What Middletown Read

Print Culture in an American Small City
A revealing portrait of reading in the quintessential American town

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Description
The discovery of a large cache of circulation records from the Muncie, Indiana, Public Library in 2003 offers unprecedented detail about American reading behavior at the turn of the twentieth century. Frank Felsenstein and James J. Connolly have mined these records to produce an in-depth account of print culture in Muncie, the city featured in the famed “Middletown” studies conducted by Robert and Helen Lynd almost a century ago. Using the data assembled and made public through the What Middletown Read Database (www.bsu.edu/libraries/wmr), a celebrated new resource the authors helped launch, Felsenstein and Connolly analyze the borrowing choices and reading culture of social groups and individuals.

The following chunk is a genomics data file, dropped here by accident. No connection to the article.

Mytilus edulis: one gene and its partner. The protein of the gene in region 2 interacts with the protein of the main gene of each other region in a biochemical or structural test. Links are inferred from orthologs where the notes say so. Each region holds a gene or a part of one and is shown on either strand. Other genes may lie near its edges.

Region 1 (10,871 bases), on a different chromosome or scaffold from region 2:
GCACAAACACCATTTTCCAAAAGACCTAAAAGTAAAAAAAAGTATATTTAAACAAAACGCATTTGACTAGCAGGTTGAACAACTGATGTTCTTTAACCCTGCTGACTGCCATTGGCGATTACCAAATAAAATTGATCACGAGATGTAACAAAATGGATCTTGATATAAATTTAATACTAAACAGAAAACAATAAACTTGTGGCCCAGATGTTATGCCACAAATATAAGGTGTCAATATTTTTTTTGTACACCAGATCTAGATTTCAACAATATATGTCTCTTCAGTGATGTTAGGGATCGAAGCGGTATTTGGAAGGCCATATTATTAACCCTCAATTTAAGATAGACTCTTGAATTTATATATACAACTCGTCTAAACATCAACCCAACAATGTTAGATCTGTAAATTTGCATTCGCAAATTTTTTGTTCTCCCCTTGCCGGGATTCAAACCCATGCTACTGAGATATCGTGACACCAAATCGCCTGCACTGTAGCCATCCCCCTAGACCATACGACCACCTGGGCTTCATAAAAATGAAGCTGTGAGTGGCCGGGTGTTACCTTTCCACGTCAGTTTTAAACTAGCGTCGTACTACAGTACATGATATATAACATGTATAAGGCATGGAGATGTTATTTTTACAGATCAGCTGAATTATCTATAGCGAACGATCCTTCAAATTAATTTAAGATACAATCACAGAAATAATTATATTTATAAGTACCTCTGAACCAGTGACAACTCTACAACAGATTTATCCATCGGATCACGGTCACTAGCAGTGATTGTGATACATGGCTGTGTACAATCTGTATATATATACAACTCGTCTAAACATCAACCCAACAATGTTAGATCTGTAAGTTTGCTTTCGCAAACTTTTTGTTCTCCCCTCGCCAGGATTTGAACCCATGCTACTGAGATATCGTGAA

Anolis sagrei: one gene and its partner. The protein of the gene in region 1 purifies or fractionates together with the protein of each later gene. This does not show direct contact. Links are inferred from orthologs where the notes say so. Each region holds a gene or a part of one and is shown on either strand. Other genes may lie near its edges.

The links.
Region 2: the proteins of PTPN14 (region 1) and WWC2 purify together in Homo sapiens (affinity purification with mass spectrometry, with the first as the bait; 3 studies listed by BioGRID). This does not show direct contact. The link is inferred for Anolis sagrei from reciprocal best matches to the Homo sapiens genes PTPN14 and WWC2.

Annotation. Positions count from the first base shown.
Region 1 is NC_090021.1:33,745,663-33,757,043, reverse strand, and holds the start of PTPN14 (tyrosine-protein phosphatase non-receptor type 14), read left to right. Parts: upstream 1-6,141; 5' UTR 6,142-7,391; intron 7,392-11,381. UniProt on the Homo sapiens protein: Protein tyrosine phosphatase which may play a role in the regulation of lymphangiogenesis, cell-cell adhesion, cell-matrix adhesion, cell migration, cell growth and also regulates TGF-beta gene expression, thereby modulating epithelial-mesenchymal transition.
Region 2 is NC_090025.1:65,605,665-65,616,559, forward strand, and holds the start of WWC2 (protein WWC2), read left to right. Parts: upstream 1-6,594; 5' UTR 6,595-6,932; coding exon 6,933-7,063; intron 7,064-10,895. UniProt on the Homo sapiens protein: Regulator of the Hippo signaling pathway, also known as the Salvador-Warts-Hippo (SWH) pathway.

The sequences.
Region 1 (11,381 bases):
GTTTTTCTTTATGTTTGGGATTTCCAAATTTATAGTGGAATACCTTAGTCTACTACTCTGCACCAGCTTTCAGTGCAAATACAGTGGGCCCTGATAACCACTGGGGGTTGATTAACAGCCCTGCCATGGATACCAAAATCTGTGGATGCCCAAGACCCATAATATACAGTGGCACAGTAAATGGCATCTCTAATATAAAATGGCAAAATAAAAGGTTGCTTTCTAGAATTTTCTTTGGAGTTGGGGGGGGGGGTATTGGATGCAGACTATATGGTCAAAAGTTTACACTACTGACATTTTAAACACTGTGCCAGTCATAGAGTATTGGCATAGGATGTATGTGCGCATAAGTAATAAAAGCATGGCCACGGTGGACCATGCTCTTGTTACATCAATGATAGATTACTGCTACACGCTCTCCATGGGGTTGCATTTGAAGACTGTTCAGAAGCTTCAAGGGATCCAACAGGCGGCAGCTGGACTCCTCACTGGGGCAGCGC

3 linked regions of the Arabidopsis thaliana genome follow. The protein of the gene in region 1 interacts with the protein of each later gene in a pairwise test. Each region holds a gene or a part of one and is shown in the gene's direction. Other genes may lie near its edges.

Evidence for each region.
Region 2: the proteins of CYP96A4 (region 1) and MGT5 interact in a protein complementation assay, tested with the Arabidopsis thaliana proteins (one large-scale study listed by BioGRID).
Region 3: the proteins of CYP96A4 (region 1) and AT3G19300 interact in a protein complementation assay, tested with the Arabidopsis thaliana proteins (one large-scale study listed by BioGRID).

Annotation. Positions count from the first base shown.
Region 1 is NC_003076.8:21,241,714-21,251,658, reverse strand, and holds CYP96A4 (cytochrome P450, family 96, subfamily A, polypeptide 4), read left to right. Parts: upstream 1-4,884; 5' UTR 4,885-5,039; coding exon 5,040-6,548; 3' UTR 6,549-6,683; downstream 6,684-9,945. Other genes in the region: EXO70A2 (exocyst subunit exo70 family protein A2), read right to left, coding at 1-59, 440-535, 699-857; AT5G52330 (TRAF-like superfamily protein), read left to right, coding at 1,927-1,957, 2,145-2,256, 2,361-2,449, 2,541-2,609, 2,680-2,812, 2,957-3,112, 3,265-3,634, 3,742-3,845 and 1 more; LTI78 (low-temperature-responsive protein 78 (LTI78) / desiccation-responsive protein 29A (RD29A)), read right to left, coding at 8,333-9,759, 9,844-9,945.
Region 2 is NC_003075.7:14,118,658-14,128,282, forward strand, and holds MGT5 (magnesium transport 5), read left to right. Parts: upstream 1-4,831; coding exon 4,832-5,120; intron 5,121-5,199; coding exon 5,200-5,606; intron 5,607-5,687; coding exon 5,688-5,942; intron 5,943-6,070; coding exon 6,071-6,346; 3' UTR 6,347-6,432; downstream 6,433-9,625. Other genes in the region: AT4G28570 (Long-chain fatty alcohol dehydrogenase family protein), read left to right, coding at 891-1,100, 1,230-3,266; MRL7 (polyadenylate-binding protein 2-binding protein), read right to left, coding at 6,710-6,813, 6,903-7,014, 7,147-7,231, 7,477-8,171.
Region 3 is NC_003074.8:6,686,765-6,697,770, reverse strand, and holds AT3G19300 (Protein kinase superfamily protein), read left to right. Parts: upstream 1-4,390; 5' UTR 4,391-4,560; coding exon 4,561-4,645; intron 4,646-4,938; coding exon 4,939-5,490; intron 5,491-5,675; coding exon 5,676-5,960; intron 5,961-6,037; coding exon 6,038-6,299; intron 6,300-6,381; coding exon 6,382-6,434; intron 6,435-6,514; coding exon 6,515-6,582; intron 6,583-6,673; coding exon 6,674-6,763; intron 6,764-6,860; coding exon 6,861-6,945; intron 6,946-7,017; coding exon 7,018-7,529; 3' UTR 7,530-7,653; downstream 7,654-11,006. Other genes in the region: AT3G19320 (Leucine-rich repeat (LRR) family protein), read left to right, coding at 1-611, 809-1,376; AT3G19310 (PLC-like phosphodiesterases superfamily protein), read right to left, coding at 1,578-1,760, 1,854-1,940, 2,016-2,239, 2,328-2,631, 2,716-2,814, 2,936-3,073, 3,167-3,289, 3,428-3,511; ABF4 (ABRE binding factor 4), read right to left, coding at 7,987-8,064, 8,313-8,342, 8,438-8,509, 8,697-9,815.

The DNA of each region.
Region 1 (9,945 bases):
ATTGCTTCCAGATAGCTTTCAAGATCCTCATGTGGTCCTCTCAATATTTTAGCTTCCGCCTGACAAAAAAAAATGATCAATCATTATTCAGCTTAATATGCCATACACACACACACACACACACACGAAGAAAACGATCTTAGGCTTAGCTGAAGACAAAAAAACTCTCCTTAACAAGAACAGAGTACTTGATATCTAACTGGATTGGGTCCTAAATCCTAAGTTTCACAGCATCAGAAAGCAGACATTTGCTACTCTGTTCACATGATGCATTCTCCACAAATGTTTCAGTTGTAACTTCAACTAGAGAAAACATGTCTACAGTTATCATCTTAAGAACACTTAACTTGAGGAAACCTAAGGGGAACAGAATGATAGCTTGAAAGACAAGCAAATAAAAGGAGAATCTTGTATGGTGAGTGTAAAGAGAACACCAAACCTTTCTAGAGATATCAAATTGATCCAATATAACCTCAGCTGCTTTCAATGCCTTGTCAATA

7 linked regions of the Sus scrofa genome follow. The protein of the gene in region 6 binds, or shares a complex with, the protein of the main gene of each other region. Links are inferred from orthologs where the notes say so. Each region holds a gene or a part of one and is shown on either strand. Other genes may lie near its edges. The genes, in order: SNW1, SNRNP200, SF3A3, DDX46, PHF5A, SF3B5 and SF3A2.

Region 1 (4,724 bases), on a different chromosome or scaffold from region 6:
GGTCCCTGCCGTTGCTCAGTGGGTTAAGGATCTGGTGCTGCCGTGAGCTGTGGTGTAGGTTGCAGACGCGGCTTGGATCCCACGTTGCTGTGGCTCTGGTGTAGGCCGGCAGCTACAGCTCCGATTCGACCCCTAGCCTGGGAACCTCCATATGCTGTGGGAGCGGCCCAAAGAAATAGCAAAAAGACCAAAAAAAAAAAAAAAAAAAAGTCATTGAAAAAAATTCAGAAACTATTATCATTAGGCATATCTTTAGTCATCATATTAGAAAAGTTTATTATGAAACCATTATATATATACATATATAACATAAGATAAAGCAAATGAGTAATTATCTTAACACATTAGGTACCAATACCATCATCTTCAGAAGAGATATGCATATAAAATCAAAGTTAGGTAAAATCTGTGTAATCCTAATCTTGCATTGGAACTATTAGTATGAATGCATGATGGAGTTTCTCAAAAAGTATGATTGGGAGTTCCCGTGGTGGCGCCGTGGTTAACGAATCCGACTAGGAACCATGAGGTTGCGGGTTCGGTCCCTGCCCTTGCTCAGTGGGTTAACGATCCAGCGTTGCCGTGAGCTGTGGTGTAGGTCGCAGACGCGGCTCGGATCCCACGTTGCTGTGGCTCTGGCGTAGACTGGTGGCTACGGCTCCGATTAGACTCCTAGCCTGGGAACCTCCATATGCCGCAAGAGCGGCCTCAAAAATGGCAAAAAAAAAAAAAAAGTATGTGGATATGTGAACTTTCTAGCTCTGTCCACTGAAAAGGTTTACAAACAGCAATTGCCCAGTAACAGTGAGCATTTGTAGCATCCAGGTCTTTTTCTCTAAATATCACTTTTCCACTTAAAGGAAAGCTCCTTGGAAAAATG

What Middletown Read is much more than a statistical study. Felsenstein and Connolly dig into diaries, meeting minutes, newspaper reports, and local histories to trace the library’s development in relation to the city’s cosmopolitan aspirations, to profile individual readers, and to explore such topics as the relationship between children’s reading and their schooling and what books were discussed by local women’s clubs. The authors situate borrowing patterns and reading behavior within the contexts of a rapidly growing, culturally ambitious small city, an evolving public library, an expanding market for print, and the broad social changes that accompanied industrialization in the United States. The result is a rich, revealing portrait of the place of reading in an emblematic American community.

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